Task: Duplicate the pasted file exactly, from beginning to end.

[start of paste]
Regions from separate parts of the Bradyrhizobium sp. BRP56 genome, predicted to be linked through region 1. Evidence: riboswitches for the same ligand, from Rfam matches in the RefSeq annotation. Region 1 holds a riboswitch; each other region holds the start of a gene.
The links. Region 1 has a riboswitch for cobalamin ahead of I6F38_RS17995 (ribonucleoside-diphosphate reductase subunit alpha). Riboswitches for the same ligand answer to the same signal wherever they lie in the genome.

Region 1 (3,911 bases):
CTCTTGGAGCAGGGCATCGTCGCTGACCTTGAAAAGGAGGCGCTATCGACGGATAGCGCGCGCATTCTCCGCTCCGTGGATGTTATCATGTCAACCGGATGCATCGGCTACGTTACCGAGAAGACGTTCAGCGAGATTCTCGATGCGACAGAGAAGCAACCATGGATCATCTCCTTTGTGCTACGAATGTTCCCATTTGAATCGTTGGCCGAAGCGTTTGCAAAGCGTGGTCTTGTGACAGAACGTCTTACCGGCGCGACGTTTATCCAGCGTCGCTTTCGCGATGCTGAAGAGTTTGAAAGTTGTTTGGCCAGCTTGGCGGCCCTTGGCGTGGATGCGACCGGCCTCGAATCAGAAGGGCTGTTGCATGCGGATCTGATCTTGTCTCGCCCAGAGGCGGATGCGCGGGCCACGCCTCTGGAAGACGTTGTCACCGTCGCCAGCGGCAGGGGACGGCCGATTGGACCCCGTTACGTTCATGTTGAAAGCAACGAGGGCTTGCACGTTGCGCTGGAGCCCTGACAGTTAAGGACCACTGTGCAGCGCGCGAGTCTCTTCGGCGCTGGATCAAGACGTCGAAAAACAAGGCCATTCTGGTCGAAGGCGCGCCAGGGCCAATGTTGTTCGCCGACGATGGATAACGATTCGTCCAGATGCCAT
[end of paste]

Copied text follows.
Regions from separate parts of the Bradyrhizobium sp. BRP56 genome, predicted to be linked through region 1. Evidence: riboswitches for the same ligand, from Rfam matches in the RefSeq annotation. Region 1 holds a riboswitch; each other region holds the start of a gene.
The links. Region 1 has a riboswitch for cobalamin ahead of I6F38_RS17995 (ribonucleoside-diphosphate reductase subunit alpha). Riboswitches for the same ligand answer to the same signal wherever they lie in the genome.

Region 1 (3,911 bases):
CTCTTGGAGCAGGGCATCGTCGCTGACCTTGAAAAGGAGGCGCTATCGACGGATAGCGCGCGCATTCTCCGCTCCGTGGATGTTATCATGTCAACCGGATGCATCGGCTACGTTACCGAGAAGACGTTCAGCGAGATTCTCGATGCGACAGAGAAGCAACCATGGATCATCTCCTTTGTGCTACGAATGTTCCCATTTGAATCGTTGGCCGAAGCGTTTGCAAAGCGTGGTCTTGTGACAGAACGTCTTACCGGCGCGACGTTTATCCAGCGTCGCTTTCGCGATGCTGAAGAGTTTGAAAGTTGTTTGGCCAGCTTGGCGGCCCTTGGCGTGGATGCGACCGGCCTCGAATCAGAAGGGCTGTTGCATGCGGATCTGATCTTGTCTCGCCCAGAGGCGGATGCGCGGGCCACGCCTCTGGAAGACGTTGTCACCGTCGCCAGCGGCAGGGGACGGCCGATTGGACCCCGTTACGTTCATGTTGAAAGCAACGAGGGCTTGCACGTTGCGCTGGAGCCCTGACAGTTAAGGACCACTGTGCAGCGCGCGAGTCTCTTCGGCGCTGGATCAAGACGTCGAAAAACAAGGCCATTCTGGTCGAAGGCGCGCCAGGGCCAATGTTGTTCGCCGACGATGGATAACGATTCGTCCAGATGCCAT